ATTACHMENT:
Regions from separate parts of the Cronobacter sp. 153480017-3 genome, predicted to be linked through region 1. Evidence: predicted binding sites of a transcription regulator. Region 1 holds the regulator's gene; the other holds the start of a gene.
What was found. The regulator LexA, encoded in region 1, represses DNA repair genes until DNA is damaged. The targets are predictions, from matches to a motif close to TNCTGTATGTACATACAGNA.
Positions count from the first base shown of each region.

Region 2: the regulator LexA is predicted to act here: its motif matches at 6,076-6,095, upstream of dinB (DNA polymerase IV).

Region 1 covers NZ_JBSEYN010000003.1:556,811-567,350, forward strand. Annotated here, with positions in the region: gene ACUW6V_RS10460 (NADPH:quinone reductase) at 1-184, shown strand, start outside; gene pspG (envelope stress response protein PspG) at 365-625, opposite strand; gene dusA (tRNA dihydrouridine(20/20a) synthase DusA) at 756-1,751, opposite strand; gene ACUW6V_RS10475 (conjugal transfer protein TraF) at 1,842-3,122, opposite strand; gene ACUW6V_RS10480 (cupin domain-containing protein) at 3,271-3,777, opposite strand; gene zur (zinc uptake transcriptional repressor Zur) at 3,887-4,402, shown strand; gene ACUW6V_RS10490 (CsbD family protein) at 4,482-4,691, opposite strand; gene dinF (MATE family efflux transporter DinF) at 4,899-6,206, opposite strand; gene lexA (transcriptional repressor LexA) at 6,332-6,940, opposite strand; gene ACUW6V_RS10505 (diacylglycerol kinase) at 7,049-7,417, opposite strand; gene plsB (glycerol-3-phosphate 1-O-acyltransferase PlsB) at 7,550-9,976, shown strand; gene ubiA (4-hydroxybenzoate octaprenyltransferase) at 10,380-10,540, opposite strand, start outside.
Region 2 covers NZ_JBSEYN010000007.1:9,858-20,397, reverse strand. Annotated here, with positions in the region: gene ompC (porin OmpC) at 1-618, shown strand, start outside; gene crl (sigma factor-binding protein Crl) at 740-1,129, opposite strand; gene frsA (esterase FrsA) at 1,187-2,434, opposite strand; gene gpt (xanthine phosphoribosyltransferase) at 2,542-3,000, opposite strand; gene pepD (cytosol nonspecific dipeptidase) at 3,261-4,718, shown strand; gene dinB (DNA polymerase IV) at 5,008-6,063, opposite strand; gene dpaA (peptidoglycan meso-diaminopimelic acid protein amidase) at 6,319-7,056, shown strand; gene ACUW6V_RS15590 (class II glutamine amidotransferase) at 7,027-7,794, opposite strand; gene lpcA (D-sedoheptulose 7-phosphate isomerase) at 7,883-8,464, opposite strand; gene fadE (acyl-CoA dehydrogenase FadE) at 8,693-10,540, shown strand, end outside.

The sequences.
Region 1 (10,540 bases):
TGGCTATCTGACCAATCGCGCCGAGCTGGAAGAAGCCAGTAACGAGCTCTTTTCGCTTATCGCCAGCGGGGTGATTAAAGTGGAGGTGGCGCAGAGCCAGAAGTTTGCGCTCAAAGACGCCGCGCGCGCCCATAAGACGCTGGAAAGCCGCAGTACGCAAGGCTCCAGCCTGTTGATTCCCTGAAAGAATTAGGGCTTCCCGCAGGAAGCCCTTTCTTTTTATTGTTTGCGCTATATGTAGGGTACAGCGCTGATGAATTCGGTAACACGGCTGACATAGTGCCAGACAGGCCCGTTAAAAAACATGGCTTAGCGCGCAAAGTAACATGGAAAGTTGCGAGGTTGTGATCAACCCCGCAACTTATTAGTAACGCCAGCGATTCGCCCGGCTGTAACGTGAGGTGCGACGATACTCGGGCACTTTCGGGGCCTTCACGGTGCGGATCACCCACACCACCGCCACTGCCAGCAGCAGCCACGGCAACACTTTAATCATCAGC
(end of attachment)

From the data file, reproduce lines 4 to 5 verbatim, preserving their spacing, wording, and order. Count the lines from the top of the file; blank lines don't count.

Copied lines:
Region 2: the regulator LexA is predicted to act here: its motif matches at 6,076-6,095, upstream of dinB (DNA polymerase IV).

Region 1 covers NZ_JBSEYN010000003.1:556,811-567,350, forward strand. Annotated here, with positions in the region: gene ACUW6V_RS10460 (NADPH:quinone reductase) at 1-184, shown strand, start outside; gene pspG (envelope stress response protein PspG) at 365-625, opposite strand; gene dusA (tRNA dihydrouridine(20/20a) synthase DusA) at 756-1,751, opposite strand; gene ACUW6V_RS10475 (conjugal transfer protein TraF) at 1,842-3,122, opposite strand; gene ACUW6V_RS10480 (cupin domain-containing protein) at 3,271-3,777, opposite strand; gene zur (zinc uptake transcriptional repressor Zur) at 3,887-4,402, shown strand; gene ACUW6V_RS10490 (CsbD family protein) at 4,482-4,691, opposite strand; gene dinF (MATE family efflux transporter DinF) at 4,899-6,206, opposite strand; gene lexA (transcriptional repressor LexA) at 6,332-6,940, opposite strand; gene ACUW6V_RS10505 (diacylglycerol kinase) at 7,049-7,417, opposite strand; gene plsB (glycerol-3-phosphate 1-O-acyltransferase PlsB) at 7,550-9,976, shown strand; gene ubiA (4-hydroxybenzoate octaprenyltransferase) at 10,380-10,540, opposite strand, start outside.